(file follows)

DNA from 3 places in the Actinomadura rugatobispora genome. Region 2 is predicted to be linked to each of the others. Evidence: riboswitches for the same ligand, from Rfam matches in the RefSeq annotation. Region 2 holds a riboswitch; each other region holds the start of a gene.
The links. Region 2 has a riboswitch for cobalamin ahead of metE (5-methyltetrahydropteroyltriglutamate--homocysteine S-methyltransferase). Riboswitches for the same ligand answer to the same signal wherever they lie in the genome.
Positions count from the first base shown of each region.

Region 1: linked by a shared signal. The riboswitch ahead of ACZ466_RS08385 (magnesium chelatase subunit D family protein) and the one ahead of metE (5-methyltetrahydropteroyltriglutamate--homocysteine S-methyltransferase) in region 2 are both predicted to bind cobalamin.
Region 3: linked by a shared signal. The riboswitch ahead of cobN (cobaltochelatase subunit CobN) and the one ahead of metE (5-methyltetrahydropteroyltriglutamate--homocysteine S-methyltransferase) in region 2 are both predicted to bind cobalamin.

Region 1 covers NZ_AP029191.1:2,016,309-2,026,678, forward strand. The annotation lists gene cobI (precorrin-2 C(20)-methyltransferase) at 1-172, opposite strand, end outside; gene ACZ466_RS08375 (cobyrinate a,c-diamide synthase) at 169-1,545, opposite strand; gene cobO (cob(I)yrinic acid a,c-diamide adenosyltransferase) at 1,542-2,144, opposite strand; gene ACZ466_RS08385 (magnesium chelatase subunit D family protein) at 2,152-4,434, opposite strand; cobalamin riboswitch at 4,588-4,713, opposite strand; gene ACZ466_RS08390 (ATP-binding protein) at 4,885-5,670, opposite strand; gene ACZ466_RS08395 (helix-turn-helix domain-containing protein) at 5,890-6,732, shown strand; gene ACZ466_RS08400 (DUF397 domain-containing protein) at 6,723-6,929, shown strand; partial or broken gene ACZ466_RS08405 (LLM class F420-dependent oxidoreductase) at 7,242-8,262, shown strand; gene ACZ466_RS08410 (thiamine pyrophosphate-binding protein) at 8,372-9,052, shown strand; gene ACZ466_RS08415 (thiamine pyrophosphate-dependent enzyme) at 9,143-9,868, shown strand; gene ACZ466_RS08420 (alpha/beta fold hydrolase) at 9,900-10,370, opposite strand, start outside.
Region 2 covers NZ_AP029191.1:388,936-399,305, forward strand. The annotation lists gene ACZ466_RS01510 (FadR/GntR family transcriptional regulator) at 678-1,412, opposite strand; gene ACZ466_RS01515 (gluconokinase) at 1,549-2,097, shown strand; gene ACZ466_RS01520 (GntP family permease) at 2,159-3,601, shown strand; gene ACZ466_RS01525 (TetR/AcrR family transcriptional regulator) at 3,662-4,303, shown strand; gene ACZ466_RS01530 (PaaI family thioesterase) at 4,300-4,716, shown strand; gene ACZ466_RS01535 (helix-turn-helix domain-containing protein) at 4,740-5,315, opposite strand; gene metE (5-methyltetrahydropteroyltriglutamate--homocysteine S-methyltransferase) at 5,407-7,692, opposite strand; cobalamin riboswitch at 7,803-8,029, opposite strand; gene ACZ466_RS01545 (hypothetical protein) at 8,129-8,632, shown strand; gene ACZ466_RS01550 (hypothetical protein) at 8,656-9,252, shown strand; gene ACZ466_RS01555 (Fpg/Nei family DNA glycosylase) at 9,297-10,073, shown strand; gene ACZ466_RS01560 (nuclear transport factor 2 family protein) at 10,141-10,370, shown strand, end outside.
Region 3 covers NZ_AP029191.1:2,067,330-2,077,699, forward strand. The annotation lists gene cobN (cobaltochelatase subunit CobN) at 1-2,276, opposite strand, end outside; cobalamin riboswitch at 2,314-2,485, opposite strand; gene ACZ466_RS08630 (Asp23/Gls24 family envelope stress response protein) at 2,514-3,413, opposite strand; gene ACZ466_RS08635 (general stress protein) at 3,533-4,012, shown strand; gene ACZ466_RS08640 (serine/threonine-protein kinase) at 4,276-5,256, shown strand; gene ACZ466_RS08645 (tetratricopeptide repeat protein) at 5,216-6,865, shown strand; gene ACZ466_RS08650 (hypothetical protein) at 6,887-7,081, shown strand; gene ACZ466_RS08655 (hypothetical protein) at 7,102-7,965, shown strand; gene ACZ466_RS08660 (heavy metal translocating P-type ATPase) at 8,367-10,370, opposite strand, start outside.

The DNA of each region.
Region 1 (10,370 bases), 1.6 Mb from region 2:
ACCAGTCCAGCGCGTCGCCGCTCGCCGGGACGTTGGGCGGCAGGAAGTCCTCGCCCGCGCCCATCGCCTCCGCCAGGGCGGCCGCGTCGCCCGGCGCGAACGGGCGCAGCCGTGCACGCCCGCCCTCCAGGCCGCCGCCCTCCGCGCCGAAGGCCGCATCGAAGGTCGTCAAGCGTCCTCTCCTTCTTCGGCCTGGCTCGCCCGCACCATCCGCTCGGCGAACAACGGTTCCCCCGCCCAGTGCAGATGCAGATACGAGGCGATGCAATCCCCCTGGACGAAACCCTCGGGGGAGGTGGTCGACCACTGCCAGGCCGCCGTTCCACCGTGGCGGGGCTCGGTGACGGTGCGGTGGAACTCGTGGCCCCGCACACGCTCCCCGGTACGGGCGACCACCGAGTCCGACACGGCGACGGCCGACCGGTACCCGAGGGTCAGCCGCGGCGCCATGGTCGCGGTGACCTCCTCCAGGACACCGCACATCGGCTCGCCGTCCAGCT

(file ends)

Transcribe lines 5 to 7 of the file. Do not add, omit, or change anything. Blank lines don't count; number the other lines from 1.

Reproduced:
Region 3: linked by a shared signal. The riboswitch ahead of cobN (cobaltochelatase subunit CobN) and the one ahead of metE (5-methyltetrahydropteroyltriglutamate--homocysteine S-methyltransferase) in region 2 are both predicted to bind cobalamin.

Region 1 covers NZ_AP029191.1:2,016,309-2,026,678, forward strand. The annotation lists gene cobI (precorrin-2 C(20)-methyltransferase) at 1-172, opposite strand, end outside; gene ACZ466_RS08375 (cobyrinate a,c-diamide synthase) at 169-1,545, opposite strand; gene cobO (cob(I)yrinic acid a,c-diamide adenosyltransferase) at 1,542-2,144, opposite strand; gene ACZ466_RS08385 (magnesium chelatase subunit D family protein) at 2,152-4,434, opposite strand; cobalamin riboswitch at 4,588-4,713, opposite strand; gene ACZ466_RS08390 (ATP-binding protein) at 4,885-5,670, opposite strand; gene ACZ466_RS08395 (helix-turn-helix domain-containing protein) at 5,890-6,732, shown strand; gene ACZ466_RS08400 (DUF397 domain-containing protein) at 6,723-6,929, shown strand; partial or broken gene ACZ466_RS08405 (LLM class F420-dependent oxidoreductase) at 7,242-8,262, shown strand; gene ACZ466_RS08410 (thiamine pyrophosphate-binding protein) at 8,372-9,052, shown strand; gene ACZ466_RS08415 (thiamine pyrophosphate-dependent enzyme) at 9,143-9,868, shown strand; gene ACZ466_RS08420 (alpha/beta fold hydrolase) at 9,900-10,370, opposite strand, start outside.
Region 2 covers NZ_AP029191.1:388,936-399,305, forward strand. The annotation lists gene ACZ466_RS01510 (FadR/GntR family transcriptional regulator) at 678-1,412, opposite strand; gene ACZ466_RS01515 (gluconokinase) at 1,549-2,097, shown strand; gene ACZ466_RS01520 (GntP family permease) at 2,159-3,601, shown strand; gene ACZ466_RS01525 (TetR/AcrR family transcriptional regulator) at 3,662-4,303, shown strand; gene ACZ466_RS01530 (PaaI family thioesterase) at 4,300-4,716, shown strand; gene ACZ466_RS01535 (helix-turn-helix domain-containing protein) at 4,740-5,315, opposite strand; gene metE (5-methyltetrahydropteroyltriglutamate--homocysteine S-methyltransferase) at 5,407-7,692, opposite strand; cobalamin riboswitch at 7,803-8,029, opposite strand; gene ACZ466_RS01545 (hypothetical protein) at 8,129-8,632, shown strand; gene ACZ466_RS01550 (hypothetical protein) at 8,656-9,252, shown strand; gene ACZ466_RS01555 (Fpg/Nei family DNA glycosylase) at 9,297-10,073, shown strand; gene ACZ466_RS01560 (nuclear transport factor 2 family protein) at 10,141-10,370, shown strand, end outside.